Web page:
Validity of a "Home Alzheimer's Test"

Contributed by: Dennis Fortier, President, Medical Care Corporation

One type of Alzheimer's news stories that I see on a recurring basis is that a test of some sort has been developed to diagnose the disease easily and accurately. Usually these stories take one of two forms.

The first form of these stories are those about "basic science" which means pure, theoretical science that has not yet embarked (and may never embark) on the long and arduous path to commercialization. Often times however, the stories are written in a manner that suggests the scientific endeavor has been successfully concluded and that doctors are now ready to improve care using a new advance in medical knowledge. Sadly, that is almost never the case. The chasm between a scientific discovery and an applicable clinical product is both wide and difficult to cross but stories in the popular press usually convey the opposite.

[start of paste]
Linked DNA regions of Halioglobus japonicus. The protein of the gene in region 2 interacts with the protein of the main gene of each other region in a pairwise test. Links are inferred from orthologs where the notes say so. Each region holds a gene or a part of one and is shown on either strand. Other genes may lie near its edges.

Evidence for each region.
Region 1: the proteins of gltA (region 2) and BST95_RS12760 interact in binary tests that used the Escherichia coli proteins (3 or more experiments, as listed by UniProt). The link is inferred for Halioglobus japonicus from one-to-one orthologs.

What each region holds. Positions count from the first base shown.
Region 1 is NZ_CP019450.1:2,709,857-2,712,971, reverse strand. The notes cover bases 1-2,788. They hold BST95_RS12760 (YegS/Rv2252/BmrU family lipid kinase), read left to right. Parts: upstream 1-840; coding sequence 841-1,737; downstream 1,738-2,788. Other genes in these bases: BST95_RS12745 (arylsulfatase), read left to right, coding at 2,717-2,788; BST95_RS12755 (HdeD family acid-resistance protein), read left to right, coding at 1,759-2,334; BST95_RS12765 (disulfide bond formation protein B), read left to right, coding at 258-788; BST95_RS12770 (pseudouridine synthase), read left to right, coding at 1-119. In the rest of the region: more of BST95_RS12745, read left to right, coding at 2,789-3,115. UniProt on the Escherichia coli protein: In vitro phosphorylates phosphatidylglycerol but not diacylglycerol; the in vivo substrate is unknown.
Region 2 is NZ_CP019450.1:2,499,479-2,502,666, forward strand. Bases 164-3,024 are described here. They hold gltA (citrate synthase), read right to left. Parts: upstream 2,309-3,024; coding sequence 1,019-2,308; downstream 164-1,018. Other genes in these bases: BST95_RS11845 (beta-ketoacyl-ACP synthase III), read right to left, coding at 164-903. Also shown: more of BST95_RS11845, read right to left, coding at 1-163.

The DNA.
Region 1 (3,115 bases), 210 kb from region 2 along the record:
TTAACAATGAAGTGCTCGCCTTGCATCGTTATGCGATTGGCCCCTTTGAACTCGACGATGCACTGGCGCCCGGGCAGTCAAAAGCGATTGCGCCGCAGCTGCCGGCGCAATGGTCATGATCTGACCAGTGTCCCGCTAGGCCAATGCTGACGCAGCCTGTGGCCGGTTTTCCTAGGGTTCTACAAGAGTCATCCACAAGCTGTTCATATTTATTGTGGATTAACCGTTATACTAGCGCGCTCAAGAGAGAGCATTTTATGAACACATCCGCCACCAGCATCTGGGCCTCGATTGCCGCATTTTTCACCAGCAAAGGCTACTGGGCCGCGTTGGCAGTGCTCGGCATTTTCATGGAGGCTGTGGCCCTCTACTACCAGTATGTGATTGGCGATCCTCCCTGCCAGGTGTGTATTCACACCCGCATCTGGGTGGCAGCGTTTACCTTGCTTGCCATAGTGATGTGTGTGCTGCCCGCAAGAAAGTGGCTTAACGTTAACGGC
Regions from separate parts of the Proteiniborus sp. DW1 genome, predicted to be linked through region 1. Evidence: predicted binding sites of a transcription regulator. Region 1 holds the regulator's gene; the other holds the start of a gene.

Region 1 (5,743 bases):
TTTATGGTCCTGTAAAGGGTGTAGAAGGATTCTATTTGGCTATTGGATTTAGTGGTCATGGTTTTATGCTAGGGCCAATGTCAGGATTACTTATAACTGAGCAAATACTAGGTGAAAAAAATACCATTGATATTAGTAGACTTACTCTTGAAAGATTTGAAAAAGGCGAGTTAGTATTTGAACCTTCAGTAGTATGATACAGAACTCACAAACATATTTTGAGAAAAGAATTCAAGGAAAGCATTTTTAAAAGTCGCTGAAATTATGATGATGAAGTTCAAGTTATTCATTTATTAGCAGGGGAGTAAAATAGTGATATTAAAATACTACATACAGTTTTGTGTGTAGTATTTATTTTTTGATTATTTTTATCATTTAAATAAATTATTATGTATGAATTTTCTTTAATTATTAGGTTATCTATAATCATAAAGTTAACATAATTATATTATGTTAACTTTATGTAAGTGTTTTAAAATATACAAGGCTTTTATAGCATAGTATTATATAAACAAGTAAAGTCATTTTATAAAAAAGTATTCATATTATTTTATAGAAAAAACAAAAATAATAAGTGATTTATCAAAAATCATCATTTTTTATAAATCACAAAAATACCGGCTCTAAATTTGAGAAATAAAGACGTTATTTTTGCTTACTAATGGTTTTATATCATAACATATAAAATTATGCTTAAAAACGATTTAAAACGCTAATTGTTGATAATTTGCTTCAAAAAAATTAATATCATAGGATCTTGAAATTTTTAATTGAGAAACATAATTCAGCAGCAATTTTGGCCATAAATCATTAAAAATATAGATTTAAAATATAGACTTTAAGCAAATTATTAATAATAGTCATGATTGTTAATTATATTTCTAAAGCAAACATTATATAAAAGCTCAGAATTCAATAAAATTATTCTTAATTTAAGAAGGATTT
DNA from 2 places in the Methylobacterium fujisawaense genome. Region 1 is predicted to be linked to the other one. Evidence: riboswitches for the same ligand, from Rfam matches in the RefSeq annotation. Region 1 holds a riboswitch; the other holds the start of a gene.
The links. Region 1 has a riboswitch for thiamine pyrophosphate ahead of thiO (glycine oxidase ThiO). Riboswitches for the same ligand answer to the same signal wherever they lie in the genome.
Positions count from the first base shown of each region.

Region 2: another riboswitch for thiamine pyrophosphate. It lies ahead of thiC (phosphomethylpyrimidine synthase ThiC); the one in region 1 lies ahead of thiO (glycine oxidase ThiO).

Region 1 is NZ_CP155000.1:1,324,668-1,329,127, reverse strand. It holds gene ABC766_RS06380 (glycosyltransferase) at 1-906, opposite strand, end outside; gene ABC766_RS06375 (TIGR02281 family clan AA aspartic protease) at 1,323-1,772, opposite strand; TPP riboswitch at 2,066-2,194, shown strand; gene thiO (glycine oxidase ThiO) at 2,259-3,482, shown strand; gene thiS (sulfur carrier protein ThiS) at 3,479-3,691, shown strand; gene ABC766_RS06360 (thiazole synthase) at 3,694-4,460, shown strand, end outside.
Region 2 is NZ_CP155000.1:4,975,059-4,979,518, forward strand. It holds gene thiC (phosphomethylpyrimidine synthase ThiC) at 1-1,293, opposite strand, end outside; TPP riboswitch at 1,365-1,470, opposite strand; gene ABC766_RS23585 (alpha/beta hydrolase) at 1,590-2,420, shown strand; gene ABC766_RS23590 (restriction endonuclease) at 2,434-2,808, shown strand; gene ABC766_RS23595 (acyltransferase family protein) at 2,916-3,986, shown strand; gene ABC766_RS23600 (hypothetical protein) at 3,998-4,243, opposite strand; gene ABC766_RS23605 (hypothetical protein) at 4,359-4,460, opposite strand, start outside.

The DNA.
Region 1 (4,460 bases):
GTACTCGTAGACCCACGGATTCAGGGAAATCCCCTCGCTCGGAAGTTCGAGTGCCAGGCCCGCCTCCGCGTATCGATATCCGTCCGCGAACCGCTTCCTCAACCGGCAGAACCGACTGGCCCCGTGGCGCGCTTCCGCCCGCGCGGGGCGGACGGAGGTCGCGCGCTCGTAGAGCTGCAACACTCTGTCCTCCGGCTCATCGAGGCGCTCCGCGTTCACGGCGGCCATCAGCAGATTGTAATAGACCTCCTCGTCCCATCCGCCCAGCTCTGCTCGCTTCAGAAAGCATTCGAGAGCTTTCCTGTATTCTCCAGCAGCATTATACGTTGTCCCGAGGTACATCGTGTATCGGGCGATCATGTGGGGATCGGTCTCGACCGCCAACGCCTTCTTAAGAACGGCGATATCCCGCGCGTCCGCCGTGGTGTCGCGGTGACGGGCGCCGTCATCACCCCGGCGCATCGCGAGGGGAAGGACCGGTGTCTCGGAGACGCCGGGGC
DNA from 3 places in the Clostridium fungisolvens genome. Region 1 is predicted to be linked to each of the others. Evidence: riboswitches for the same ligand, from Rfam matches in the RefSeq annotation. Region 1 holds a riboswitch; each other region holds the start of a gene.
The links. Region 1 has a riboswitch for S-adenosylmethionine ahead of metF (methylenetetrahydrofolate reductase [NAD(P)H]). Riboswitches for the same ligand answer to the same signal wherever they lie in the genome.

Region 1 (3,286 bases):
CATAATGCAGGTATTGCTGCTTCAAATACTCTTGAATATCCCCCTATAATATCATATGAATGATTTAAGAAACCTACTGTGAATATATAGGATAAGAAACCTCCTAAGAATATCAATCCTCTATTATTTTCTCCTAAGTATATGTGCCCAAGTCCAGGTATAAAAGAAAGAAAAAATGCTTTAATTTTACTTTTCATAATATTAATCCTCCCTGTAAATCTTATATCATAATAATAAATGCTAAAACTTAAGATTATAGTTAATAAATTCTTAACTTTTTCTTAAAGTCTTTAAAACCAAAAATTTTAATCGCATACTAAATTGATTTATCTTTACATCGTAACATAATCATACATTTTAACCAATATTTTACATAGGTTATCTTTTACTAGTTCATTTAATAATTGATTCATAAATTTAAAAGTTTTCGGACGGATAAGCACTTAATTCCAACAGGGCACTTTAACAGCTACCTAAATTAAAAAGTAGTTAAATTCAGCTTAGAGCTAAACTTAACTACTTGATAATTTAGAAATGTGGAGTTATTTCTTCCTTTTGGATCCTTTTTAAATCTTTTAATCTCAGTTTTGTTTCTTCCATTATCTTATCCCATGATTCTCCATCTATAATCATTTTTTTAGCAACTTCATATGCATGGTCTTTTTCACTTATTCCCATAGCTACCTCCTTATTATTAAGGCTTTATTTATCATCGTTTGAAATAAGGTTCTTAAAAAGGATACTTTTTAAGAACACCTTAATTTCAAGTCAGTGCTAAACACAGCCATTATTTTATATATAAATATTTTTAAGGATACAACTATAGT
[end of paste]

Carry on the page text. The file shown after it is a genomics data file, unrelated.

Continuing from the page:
The other form of these stories is to take an existing technology and tout it with claims that are misleading or unrealistic. An example of this was recently noted in an article on Live Science where several "questionable screening tests" were discussed. One example is the Alzheimer's Smell test that has been marketed for some time as a do-it-yourself approach to identifying the disease. While the test is not regarded as valid in the scientific community, consumer marketing messages imply otherwise.

It is difficult to to understand the evolving landscape of technologies for identifying and treating Alzheimer's disease without access to the scientists performing the research and without a solid understanding of how these technologies might pass through a regulatory process on the way to becoming part of a clinical solution. The purpose of this blog is to help readers gain a more accurate perspective on the daily news and what it means in terms of real progress in this area.

No comments :

Post a Comment